Global Cities (Nankai) URBAN5104

  • Academic Session: 2023-24
  • School: School of Social and Political Sciences
  • Credits: 20
  • Level: Level 5 (SCQF level 11)
  • Typically Offered: Semester 1
  • Available to Visiting Students: No

Short Description

More than half of the world's population now live in urban areas and the trend of fast urbanisation will continue for the foreseeable future. Global Cities approaches cities as dynamic spaces embedded in a range of economic, political and social processes and provides students with a broad knowledge of the concepts and theories relevant to understanding cities in the global context and the patterns of urban development and transition in different regions in the world.


6 x 3 hour sessions

Requirements of Entry

Open to students of Glasgow-Nankai Joint Graduate School

Excluded Courses





This course will be formally assessed by means of course work in the form of an essay 4,000 words in length (Maximum excluding list of references).

Course Aims

The course aims to examine the world trend of urbanisation, both in history and in the age of globalisation. It proceeds from the theoretical to the more practical, using examples from a range of social, cultural, economic, political and environmental perspectives. The course encompasses both understanding what is distinctive about cities as well as the "problems" that are characteristic of many cities, both past and present. Key questions include: What is different about cities? Do they offer unique possibilities for social or cultural development, economic growth or environmental sustainability? Are they locations for particular types of problem? What would a socially just, economically competitive or environmentally sustainable city look like? And what are the barriers to achieving this?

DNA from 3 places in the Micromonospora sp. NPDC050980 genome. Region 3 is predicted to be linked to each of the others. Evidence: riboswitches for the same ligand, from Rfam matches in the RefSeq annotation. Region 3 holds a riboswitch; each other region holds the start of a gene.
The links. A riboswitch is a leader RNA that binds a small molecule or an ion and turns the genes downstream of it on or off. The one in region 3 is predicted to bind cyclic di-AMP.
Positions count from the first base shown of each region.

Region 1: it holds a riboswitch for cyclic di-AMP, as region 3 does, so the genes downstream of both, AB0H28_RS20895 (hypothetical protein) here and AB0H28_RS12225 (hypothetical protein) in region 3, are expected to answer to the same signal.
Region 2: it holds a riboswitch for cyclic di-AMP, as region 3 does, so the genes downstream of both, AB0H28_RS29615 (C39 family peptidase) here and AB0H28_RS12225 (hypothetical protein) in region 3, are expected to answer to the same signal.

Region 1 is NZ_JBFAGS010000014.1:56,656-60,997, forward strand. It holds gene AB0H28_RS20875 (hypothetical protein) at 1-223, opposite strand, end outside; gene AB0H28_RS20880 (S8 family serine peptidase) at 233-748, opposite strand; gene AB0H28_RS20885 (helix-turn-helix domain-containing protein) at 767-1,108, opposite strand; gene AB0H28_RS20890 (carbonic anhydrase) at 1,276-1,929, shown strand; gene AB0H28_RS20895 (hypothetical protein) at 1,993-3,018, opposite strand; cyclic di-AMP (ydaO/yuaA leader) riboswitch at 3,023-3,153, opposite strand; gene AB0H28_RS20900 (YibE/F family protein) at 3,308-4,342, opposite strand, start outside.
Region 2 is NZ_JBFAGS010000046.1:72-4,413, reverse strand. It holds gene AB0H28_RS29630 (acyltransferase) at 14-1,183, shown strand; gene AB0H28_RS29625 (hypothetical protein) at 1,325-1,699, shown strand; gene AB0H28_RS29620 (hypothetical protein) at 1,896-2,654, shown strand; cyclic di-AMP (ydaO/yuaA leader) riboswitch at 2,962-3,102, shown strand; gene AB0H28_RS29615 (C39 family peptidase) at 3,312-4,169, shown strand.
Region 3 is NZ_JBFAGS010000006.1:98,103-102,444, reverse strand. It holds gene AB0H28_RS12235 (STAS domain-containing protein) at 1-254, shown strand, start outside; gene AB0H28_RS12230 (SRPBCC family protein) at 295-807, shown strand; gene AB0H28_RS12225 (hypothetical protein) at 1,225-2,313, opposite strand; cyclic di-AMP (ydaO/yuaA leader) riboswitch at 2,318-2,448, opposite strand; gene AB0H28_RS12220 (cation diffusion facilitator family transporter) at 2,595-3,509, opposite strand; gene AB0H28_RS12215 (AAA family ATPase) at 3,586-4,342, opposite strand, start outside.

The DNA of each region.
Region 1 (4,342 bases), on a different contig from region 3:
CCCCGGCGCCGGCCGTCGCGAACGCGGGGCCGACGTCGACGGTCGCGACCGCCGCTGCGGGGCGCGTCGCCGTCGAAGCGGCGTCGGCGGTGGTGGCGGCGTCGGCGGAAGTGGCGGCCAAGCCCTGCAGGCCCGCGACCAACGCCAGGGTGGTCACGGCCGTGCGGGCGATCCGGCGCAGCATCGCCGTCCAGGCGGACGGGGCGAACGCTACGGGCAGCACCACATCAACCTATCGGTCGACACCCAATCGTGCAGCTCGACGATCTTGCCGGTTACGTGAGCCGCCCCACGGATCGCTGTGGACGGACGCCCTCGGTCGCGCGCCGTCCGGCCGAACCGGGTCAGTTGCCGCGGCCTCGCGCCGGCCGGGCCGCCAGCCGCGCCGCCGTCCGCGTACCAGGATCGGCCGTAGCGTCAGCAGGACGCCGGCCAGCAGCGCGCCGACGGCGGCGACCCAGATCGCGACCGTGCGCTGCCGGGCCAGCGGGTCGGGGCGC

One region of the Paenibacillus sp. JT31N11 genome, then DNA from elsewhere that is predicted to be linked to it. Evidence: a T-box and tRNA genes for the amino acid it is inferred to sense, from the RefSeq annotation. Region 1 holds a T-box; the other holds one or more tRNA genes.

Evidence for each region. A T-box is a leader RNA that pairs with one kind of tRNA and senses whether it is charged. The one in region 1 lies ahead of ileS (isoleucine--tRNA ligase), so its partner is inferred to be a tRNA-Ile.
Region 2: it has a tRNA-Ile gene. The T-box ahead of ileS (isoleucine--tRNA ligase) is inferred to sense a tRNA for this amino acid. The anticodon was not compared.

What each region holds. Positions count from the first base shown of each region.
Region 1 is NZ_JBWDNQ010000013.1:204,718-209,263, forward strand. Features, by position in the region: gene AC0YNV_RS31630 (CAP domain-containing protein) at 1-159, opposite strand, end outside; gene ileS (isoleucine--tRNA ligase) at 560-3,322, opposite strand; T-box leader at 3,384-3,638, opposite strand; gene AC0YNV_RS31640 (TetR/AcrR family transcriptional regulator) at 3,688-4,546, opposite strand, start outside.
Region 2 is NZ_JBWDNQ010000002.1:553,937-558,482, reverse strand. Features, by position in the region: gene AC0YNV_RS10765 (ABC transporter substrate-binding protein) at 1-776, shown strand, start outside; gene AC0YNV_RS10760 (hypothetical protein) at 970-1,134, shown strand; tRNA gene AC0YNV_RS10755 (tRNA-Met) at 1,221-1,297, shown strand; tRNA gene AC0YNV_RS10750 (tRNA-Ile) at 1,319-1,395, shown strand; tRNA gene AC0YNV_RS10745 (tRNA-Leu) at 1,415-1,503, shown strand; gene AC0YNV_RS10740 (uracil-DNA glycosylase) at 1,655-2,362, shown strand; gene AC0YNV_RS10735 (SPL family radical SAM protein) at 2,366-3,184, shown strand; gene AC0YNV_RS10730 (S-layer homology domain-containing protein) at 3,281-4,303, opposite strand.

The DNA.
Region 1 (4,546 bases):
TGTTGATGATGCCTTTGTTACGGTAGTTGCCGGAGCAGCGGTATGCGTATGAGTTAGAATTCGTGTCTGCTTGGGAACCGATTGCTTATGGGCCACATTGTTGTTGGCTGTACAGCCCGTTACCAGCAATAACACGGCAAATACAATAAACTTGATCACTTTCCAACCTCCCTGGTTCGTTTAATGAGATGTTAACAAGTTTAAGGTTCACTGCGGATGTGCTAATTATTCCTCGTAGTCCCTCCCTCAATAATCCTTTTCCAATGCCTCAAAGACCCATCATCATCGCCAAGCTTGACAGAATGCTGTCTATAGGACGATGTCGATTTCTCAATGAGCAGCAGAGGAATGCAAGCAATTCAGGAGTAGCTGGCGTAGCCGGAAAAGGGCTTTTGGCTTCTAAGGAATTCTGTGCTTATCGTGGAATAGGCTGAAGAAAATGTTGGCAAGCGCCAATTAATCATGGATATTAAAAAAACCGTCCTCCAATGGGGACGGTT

Intended Learning Outcomes of Course

By the end of this course students will be able to:

1. Understand and examine cities as dynamic spaces

2. Critically assess the main theories put forward about the uniqueness of cities, their development in time and space, and their particular assets from a social, economic, cultural and environmental perspective;

3. Critically assess the implications of these arguments for urban policy, spatial planning and urban management;

4. Demonstrate an understanding of urban trends in different regions of the world, together with an awareness of the drivers of these changes;

5. Critically evaluate environmental sustainability as a concept, with particular relevance to the demands and pressures cities place on the natural environment in different regions;

6. Demonstrate a critical appreciation of the relationships between social, economic and environmental dimensions of spatial planning, property development and urban policy;

7. Assess the underpinnings of urban policy statements, in terms of their understanding of the roles and functions of urban areas;

8. Analyse and synthesise information from a range of secondary sources, including academic and policy literature; and write a well-presented assignment.

Minimum Requirement for Award of Credits

Students must submit at least 75% by weight of the components (including examinations) of the course's summative assessment.